1. ComD 1: f. 339; the 21st September 1926 entry that narrates this episode is one of the more expansive in the entire diary, occupying more than five pages (pp. 339-44).

2. Selections and extracts from TTL/FF pp. 106-7 (comprising a little less than the first third of this Tiffin Lecture) were published as “Fragments from the Spiritual Speeches of His Divine Majesty Sadguru Meher Baba. (10) On Renunciation,” Meher Message, vol. 2, no. 1 (January 1930), pp. 8-9.

3. This last participial phrase does not appear in the original text of TTL/FF p. 106, which reads: “But such a ‘Renunciation’ too is difficult (Tyag tyāg)” (TTL p. 106 and TLD/FF: 21-9-26, p. 1 read similarly; the Gujarati of ChD 57: p. 191 and ChD 62: p. 517 expresses the same meaning.) The word “too,” however, seems to imply that renunciation constitutes one path among several. To express this idea, as a transition the editors have reverted to the thought of the first paragraph of this lecture, which says that renunciation is the best expedient for most of humanity.

4. This text appears in ChD 57: p. 191. TTL/FF p. 106 gives a different version: “Peṭ samānā anna māge—tan samānā chīr/ kahe Kabīr, sun bhāī sādhu—tākā nām fakīr.” That is, “He who fills the stomach with food and covers the body with clothing/—Kabir says, O listen, brother Sadhu!—such a one can be named a faqīr.” TLD/FF: 21-9-26, p. 1 reads virtually like ChD 57: p. 191, except that the line “kahe Kabīr, sun bhāī sādhu” has been written, crossed out, and replaced with “adhik hī sangrah na kare.” The editors have selected the diary version since it expresses the thought more adequately.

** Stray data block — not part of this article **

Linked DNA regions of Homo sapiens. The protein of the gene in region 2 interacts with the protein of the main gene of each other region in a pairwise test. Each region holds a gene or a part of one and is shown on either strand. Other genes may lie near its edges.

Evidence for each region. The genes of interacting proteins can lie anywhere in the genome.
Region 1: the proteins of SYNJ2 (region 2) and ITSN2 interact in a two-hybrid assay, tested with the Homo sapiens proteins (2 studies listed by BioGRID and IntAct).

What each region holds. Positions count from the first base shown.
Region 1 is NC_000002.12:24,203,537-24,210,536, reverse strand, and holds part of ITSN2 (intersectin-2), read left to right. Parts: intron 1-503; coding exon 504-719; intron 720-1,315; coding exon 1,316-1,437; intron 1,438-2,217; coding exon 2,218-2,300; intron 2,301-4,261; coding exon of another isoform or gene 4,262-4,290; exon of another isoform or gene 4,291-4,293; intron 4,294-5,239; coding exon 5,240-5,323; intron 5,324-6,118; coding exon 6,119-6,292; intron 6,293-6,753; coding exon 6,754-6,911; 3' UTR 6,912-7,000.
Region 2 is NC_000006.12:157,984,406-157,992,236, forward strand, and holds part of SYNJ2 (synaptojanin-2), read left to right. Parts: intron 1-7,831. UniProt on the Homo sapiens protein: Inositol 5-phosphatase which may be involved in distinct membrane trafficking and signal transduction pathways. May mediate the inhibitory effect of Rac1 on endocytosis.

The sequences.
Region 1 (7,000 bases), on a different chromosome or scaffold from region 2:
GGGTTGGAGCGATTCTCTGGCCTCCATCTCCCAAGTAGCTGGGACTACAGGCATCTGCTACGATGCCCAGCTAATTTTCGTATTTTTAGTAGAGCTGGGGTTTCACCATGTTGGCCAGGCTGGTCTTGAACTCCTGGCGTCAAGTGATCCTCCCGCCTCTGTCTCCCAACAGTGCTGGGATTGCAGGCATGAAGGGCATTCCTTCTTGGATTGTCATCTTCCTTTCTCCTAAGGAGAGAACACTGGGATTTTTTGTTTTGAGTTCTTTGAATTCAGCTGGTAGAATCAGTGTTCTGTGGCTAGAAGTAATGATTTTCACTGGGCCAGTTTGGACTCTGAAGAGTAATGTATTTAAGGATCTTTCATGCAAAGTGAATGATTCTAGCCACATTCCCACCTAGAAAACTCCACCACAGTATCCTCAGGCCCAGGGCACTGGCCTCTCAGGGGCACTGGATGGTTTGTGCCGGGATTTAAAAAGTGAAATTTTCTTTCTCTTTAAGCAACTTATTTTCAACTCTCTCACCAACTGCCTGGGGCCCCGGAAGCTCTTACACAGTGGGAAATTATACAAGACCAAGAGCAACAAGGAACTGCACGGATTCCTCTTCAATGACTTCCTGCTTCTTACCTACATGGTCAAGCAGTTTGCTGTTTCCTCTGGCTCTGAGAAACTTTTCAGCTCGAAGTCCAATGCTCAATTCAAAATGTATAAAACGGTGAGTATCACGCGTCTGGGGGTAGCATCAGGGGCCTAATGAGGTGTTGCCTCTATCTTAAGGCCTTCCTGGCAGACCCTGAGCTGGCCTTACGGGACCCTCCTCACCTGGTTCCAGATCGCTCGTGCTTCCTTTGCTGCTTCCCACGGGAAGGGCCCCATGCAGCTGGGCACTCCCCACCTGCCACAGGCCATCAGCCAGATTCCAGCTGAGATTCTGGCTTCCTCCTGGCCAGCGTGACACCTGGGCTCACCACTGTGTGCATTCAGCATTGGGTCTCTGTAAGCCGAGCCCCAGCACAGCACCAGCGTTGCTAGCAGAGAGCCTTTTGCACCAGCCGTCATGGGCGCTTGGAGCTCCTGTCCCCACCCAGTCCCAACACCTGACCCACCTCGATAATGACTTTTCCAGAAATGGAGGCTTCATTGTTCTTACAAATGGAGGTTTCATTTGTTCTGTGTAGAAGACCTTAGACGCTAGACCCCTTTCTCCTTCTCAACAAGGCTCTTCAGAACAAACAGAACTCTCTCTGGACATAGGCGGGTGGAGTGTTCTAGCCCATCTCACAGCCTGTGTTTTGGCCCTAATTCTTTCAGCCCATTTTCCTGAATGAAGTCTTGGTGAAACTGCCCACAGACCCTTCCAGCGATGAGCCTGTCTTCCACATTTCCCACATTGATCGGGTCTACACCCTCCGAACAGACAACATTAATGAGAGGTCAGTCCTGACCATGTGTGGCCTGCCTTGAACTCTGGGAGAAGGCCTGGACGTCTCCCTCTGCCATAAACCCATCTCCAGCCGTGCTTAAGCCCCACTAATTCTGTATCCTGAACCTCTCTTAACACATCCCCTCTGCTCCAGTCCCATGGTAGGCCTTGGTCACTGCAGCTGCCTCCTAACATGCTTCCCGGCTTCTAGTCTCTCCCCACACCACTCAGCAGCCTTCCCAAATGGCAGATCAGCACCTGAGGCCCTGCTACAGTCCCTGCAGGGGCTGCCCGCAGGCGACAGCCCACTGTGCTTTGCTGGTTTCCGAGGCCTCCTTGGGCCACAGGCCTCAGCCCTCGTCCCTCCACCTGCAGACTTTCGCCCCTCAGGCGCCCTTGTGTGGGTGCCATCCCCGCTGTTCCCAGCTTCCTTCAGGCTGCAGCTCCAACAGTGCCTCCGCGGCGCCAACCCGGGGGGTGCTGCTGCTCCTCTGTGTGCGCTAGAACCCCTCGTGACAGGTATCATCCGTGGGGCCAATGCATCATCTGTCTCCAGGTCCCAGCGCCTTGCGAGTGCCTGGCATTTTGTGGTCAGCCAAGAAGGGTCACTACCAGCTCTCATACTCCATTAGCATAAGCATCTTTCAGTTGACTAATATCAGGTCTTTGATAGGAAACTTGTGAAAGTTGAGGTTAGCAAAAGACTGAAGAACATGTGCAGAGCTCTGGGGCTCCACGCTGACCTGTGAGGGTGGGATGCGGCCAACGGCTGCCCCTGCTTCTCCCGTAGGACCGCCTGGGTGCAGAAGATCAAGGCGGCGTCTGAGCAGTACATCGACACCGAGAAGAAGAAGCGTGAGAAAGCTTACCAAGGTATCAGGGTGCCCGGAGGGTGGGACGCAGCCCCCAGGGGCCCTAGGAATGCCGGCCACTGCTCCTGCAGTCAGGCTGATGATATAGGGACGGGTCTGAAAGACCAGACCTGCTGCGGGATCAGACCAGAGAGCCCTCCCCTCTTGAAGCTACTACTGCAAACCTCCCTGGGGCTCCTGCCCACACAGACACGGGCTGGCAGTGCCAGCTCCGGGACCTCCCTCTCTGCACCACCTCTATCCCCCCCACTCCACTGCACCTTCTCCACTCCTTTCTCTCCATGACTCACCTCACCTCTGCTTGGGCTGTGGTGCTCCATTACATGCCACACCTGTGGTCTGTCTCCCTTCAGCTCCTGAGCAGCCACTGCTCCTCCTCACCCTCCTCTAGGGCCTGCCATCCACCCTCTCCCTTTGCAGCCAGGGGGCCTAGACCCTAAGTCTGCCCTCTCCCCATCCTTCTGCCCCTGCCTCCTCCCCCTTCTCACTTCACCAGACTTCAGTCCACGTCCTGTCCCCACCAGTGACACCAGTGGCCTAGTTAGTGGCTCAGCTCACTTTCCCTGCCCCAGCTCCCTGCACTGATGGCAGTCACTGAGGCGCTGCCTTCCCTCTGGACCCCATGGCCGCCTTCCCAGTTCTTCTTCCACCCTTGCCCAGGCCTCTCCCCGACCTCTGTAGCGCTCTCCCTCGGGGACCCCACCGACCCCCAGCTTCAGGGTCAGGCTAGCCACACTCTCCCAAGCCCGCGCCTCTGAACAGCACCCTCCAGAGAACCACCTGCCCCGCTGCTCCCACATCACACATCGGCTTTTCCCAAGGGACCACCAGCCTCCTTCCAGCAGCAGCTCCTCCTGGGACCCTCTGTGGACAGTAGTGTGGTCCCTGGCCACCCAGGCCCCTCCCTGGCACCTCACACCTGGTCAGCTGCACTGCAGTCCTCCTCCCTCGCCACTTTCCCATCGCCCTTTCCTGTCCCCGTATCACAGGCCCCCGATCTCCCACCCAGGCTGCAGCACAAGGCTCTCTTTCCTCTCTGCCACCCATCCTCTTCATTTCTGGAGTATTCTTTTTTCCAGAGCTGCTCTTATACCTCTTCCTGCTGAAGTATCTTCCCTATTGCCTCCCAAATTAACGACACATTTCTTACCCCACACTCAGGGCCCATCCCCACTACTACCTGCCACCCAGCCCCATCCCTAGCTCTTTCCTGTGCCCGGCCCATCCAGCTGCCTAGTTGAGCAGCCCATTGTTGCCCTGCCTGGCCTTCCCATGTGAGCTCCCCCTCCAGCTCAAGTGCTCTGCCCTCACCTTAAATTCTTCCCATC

5. TTL/FF p. 107 and TTL p. 107 read “even if the world (people) may call you ‘cowards’ . . .” (TLD/FF: 21-9-26, p. 2 reads similarly). The word hijrā, “an effeminate person, a eunuch,” has been interpolated from the Gujarati diary source for this passage (ChD 57: p. 192).

6. The English word “suffer” in TTL/FF p. 108 and TTL p. 108 (“suffers” in TLD/FF: 21-9-26, p. 3) renders the Gujarati of ChD 57: p. 192, “Bas kaī bī kīdhu ke mār,” which means, literally, “whatever they say, they get beaten up.”

7. The text of TTL/FF p. 109 and TTL p. 109 reads: “External Renunciation, even with desires (being created) is alright, too.” (TLD/FF: 21-9-26, p. 3a reads similarly.) The diary source (ChD 57: p. 193) reads: “External (rencn.) ṭhīk – desires āve tobī”; that is, “External renunciation is good—even if desires come.”

8. TTL/FF p. 110 reads: “If the Sanskaras of ‘karma’ attached to the ‘Pure Permatma’ (shudhd Paramātmā) be wiped off, it’s all right” (TTL p. 110 likewise, except that the lacuna has not been filled; TLD/FF: 21-9-26, p. 4 reads similarly). The diary source (ChD 57: p. 194) expresses the thought in Gujarati: “Pure paramātmā par je karmanā sanskār lāge te saghḷā nikaḷyā ke bas.” This translates: “When all the sanskaras of karma affecting that Pure Paramātmā are wiped off—enough.” What exactly does it mean to suggest that sanskaras are “on” or “attached to” pure Paramātmā? The editors presume that this language means nothing more than to indicate that Paramātmā is the real Self with which sanskaras get associated; and the text has been edited accordingly.